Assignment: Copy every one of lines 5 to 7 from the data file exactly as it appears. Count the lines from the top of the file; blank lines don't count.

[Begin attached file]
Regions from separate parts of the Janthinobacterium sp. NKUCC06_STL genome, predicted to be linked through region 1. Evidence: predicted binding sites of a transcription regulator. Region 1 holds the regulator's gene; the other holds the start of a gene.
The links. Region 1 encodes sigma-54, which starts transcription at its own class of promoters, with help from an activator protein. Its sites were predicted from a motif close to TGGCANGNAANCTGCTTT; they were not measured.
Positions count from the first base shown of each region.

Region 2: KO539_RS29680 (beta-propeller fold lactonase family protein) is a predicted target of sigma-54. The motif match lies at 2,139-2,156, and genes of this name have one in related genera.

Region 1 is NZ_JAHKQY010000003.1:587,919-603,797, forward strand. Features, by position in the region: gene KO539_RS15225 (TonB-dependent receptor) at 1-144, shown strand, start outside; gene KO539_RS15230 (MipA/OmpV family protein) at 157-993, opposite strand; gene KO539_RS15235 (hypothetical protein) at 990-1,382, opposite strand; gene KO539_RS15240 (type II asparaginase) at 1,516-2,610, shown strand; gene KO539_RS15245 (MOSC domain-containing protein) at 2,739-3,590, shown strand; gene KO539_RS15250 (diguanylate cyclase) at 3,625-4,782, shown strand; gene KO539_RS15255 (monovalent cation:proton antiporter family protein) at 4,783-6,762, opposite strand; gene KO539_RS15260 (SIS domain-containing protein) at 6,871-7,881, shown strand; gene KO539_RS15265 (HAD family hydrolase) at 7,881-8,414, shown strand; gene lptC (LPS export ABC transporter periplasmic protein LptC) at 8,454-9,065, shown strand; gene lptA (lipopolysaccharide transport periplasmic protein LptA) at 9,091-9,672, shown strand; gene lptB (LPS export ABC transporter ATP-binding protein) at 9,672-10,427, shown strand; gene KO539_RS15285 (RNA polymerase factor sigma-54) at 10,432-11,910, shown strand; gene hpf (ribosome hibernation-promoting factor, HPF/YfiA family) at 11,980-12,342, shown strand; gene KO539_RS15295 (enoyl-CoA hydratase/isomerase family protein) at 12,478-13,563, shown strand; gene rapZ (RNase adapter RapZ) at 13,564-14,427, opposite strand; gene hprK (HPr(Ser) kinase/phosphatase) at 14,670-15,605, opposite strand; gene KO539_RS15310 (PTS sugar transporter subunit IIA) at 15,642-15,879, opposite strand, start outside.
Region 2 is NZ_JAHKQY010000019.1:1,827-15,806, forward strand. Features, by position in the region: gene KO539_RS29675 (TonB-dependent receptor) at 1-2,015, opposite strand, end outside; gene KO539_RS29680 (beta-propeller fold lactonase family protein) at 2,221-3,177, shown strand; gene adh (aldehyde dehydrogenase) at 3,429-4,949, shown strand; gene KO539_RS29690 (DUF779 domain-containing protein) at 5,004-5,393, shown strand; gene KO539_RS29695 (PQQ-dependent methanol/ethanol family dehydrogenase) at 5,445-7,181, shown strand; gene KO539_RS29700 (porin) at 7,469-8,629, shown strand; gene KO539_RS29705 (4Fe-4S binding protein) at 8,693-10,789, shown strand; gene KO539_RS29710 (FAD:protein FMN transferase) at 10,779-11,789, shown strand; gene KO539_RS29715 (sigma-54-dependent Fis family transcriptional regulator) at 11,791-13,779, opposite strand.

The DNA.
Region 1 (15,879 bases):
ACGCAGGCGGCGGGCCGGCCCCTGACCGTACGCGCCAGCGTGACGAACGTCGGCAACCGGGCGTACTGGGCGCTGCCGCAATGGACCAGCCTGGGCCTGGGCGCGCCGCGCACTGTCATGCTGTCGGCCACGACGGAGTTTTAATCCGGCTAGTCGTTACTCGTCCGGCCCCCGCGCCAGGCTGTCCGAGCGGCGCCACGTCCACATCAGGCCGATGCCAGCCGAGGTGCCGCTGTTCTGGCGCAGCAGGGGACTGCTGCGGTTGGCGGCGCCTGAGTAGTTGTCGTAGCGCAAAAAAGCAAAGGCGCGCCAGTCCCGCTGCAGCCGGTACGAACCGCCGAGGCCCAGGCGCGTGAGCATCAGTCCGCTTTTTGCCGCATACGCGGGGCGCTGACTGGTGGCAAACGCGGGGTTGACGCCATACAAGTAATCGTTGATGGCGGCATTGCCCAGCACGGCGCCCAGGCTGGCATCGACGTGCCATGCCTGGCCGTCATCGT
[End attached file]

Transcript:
Region 1 is NZ_JAHKQY010000003.1:587,919-603,797, forward strand. Features, by position in the region: gene KO539_RS15225 (TonB-dependent receptor) at 1-144, shown strand, start outside; gene KO539_RS15230 (MipA/OmpV family protein) at 157-993, opposite strand; gene KO539_RS15235 (hypothetical protein) at 990-1,382, opposite strand; gene KO539_RS15240 (type II asparaginase) at 1,516-2,610, shown strand; gene KO539_RS15245 (MOSC domain-containing protein) at 2,739-3,590, shown strand; gene KO539_RS15250 (diguanylate cyclase) at 3,625-4,782, shown strand; gene KO539_RS15255 (monovalent cation:proton antiporter family protein) at 4,783-6,762, opposite strand; gene KO539_RS15260 (SIS domain-containing protein) at 6,871-7,881, shown strand; gene KO539_RS15265 (HAD family hydrolase) at 7,881-8,414, shown strand; gene lptC (LPS export ABC transporter periplasmic protein LptC) at 8,454-9,065, shown strand; gene lptA (lipopolysaccharide transport periplasmic protein LptA) at 9,091-9,672, shown strand; gene lptB (LPS export ABC transporter ATP-binding protein) at 9,672-10,427, shown strand; gene KO539_RS15285 (RNA polymerase factor sigma-54) at 10,432-11,910, shown strand; gene hpf (ribosome hibernation-promoting factor, HPF/YfiA family) at 11,980-12,342, shown strand; gene KO539_RS15295 (enoyl-CoA hydratase/isomerase family protein) at 12,478-13,563, shown strand; gene rapZ (RNase adapter RapZ) at 13,564-14,427, opposite strand; gene hprK (HPr(Ser) kinase/phosphatase) at 14,670-15,605, opposite strand; gene KO539_RS15310 (PTS sugar transporter subunit IIA) at 15,642-15,879, opposite strand, start outside.
Region 2 is NZ_JAHKQY010000019.1:1,827-15,806, forward strand. Features, by position in the region: gene KO539_RS29675 (TonB-dependent receptor) at 1-2,015, opposite strand, end outside; gene KO539_RS29680 (beta-propeller fold lactonase family protein) at 2,221-3,177, shown strand; gene adh (aldehyde dehydrogenase) at 3,429-4,949, shown strand; gene KO539_RS29690 (DUF779 domain-containing protein) at 5,004-5,393, shown strand; gene KO539_RS29695 (PQQ-dependent methanol/ethanol family dehydrogenase) at 5,445-7,181, shown strand; gene KO539_RS29700 (porin) at 7,469-8,629, shown strand; gene KO539_RS29705 (4Fe-4S binding protein) at 8,693-10,789, shown strand; gene KO539_RS29710 (FAD:protein FMN transferase) at 10,779-11,789, shown strand; gene KO539_RS29715 (sigma-54-dependent Fis family transcriptional regulator) at 11,791-13,779, opposite strand.

The DNA.